Only makes a slight difference, but you can also install apps via the Market website, so you can give a direct link to the AnkiDroid Flashcards app. However, it does depend on the version of Android you're running for remote installs.

Spaced repetition is one of the best ways to learn new things.

I'd qualify that with "most efficient", but probably not the most enjoyable, and it doesn't work for learning to understand conceptually complicated or nuanced stuff better. For these reasons, it's better to read three textbooks on the same topic (that use different presentation, and are on different levels of difficulty) than to memorize all the formulas or definitions.

Having just worked through one statistics course with Anki, and having worked through parts of one machine learning and one algorithms course, I disagree. Anki is great for learning conceptually complicated material, because such material tends to be composed of a large number of elements that build on each other. For the more complicated parts to make sense, you need to remember and comprehend all of the less complicated parts that it builds on. Spaced repetition helps ensure you really do remember all of them.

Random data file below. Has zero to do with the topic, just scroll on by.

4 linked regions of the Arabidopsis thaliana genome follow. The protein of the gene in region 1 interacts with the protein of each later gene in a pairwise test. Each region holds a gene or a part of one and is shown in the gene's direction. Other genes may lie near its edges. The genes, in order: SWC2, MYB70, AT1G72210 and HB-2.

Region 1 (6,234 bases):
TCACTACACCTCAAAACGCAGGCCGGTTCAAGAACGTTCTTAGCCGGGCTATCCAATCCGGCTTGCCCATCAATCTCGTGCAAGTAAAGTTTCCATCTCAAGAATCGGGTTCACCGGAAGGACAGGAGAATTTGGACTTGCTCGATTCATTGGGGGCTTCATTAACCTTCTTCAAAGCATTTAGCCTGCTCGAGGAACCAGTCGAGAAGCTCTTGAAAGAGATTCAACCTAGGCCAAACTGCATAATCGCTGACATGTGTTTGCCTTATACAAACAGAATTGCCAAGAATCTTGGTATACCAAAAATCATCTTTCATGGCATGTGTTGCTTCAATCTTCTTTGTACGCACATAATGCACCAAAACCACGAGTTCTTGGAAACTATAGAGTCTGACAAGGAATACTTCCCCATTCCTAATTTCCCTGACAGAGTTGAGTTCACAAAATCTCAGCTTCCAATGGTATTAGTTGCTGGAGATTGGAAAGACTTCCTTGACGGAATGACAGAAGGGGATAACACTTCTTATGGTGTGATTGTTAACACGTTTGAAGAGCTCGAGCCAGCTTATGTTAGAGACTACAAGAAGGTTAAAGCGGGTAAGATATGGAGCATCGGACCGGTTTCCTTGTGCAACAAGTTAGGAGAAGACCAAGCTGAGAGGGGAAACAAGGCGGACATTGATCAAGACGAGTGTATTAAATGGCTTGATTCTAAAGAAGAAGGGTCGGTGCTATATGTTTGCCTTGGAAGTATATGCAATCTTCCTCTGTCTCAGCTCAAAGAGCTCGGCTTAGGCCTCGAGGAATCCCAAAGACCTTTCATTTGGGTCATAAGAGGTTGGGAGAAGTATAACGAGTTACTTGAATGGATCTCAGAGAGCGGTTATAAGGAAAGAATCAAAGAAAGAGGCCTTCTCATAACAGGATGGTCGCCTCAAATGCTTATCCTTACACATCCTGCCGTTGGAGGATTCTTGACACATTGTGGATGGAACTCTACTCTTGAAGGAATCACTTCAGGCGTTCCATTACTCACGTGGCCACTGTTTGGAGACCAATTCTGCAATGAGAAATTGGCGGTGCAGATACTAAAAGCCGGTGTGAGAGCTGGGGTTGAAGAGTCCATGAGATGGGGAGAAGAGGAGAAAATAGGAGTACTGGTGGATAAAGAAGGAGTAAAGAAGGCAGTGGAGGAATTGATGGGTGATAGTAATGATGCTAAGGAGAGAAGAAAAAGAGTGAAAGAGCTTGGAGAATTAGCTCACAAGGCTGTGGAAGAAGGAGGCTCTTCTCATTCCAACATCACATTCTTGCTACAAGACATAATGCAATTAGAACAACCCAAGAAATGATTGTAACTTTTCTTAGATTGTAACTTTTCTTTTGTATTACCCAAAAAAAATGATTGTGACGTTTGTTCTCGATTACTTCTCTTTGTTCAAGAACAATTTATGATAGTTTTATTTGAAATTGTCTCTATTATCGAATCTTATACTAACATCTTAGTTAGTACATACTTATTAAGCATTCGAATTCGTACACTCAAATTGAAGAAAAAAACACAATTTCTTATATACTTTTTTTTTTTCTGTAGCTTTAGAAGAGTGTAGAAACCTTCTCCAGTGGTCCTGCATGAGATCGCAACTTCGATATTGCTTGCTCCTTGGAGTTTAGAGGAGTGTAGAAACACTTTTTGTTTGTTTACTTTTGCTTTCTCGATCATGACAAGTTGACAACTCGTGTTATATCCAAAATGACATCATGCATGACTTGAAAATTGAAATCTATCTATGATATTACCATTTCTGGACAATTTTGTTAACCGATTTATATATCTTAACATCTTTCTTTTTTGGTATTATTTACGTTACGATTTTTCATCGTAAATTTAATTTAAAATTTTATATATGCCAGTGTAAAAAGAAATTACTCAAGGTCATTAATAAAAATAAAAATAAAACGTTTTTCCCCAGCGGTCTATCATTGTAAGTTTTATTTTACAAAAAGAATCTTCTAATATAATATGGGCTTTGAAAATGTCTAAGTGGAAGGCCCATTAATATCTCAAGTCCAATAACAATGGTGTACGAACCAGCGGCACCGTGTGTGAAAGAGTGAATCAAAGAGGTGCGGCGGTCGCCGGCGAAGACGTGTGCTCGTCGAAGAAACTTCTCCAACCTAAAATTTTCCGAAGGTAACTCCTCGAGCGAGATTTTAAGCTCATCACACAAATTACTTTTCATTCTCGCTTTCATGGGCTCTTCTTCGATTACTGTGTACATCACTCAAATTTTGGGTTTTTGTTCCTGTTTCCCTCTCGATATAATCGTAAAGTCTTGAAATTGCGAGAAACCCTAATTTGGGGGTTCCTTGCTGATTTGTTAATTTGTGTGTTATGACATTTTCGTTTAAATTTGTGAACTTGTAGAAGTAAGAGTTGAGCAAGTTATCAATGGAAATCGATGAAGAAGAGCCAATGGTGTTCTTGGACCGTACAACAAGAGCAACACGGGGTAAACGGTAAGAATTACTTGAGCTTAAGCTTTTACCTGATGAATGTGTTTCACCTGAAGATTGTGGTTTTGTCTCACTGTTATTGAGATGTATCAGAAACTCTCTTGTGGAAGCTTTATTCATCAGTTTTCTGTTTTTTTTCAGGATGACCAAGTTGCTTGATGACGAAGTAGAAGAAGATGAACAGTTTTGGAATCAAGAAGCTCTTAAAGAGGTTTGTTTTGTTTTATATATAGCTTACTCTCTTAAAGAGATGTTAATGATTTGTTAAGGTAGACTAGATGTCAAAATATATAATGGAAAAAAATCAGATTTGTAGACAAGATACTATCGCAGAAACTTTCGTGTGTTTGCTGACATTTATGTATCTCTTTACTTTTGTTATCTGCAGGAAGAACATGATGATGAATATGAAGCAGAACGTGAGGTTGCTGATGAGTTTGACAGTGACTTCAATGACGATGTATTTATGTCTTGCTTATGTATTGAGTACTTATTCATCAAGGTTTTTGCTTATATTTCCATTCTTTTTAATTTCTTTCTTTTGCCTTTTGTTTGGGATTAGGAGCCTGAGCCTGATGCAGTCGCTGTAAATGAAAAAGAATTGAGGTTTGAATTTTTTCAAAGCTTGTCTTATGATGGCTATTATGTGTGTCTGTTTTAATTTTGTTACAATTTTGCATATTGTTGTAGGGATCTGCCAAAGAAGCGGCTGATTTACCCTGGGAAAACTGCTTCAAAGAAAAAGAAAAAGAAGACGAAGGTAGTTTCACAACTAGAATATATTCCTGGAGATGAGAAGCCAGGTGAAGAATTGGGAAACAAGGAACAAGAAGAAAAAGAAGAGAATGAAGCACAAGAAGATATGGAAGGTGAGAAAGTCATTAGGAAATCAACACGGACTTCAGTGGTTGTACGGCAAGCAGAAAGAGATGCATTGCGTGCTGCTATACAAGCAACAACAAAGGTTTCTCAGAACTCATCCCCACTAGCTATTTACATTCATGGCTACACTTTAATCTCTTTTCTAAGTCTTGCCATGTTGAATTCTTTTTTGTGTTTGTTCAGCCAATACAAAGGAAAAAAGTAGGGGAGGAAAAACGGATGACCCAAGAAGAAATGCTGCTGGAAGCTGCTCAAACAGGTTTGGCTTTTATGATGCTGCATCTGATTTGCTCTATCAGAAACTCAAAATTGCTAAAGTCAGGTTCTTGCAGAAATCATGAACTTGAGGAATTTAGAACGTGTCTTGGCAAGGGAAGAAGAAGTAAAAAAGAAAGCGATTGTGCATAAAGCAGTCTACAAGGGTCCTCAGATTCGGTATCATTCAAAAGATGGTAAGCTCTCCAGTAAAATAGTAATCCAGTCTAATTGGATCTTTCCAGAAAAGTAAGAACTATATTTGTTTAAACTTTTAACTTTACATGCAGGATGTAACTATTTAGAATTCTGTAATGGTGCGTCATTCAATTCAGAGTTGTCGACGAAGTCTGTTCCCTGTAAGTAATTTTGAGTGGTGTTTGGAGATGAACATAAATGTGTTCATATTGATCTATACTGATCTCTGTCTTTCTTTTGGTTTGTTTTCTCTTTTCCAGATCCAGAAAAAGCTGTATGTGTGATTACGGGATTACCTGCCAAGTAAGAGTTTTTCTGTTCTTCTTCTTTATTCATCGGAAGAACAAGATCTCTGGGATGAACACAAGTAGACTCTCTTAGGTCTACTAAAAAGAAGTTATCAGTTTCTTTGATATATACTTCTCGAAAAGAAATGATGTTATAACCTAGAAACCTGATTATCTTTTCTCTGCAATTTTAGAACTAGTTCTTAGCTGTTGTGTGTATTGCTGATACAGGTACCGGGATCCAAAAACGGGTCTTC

I also find that memorizing various formulas is actually very useful for one's comprehension. In order to remember a large number of them, you have to think about their contents: "I think the formula went... no, wait, that doesn't make sense, so what would?" In effect, you learn to quickly rederive the formulas each time you're prompted about them, until finally you know them so well that you don't need to think about them.

Doing it this way, you also start to notice when you don't really understand how a formula works. The formula looks like this, but why? You start to think about it on and off over a span of several days, or you might go looking for the answer. Some of the formulas used in the statistics course I did involved using concepts which were never really explained within the course itself, which started bothering me. So I looked them up on Wikipedia, and after having looked up those concepts, made new cards about them. This gave me a broader understanding about the topic than I'd have gotten from the course itself.

(Some of those new cards I made involved getting to the old to-be-memorized formula from the new knowledge I'd picked up. For instance, I edited a "the formula for judging a hypothesis about the variance of a normally distributed variable" card to a "from the knowledge that the chi squared distribution is a distribution of the sum of squares of n normally distributed variables, derive the formula for judging a hypothesis about the variance of a normally distributed variable" card.)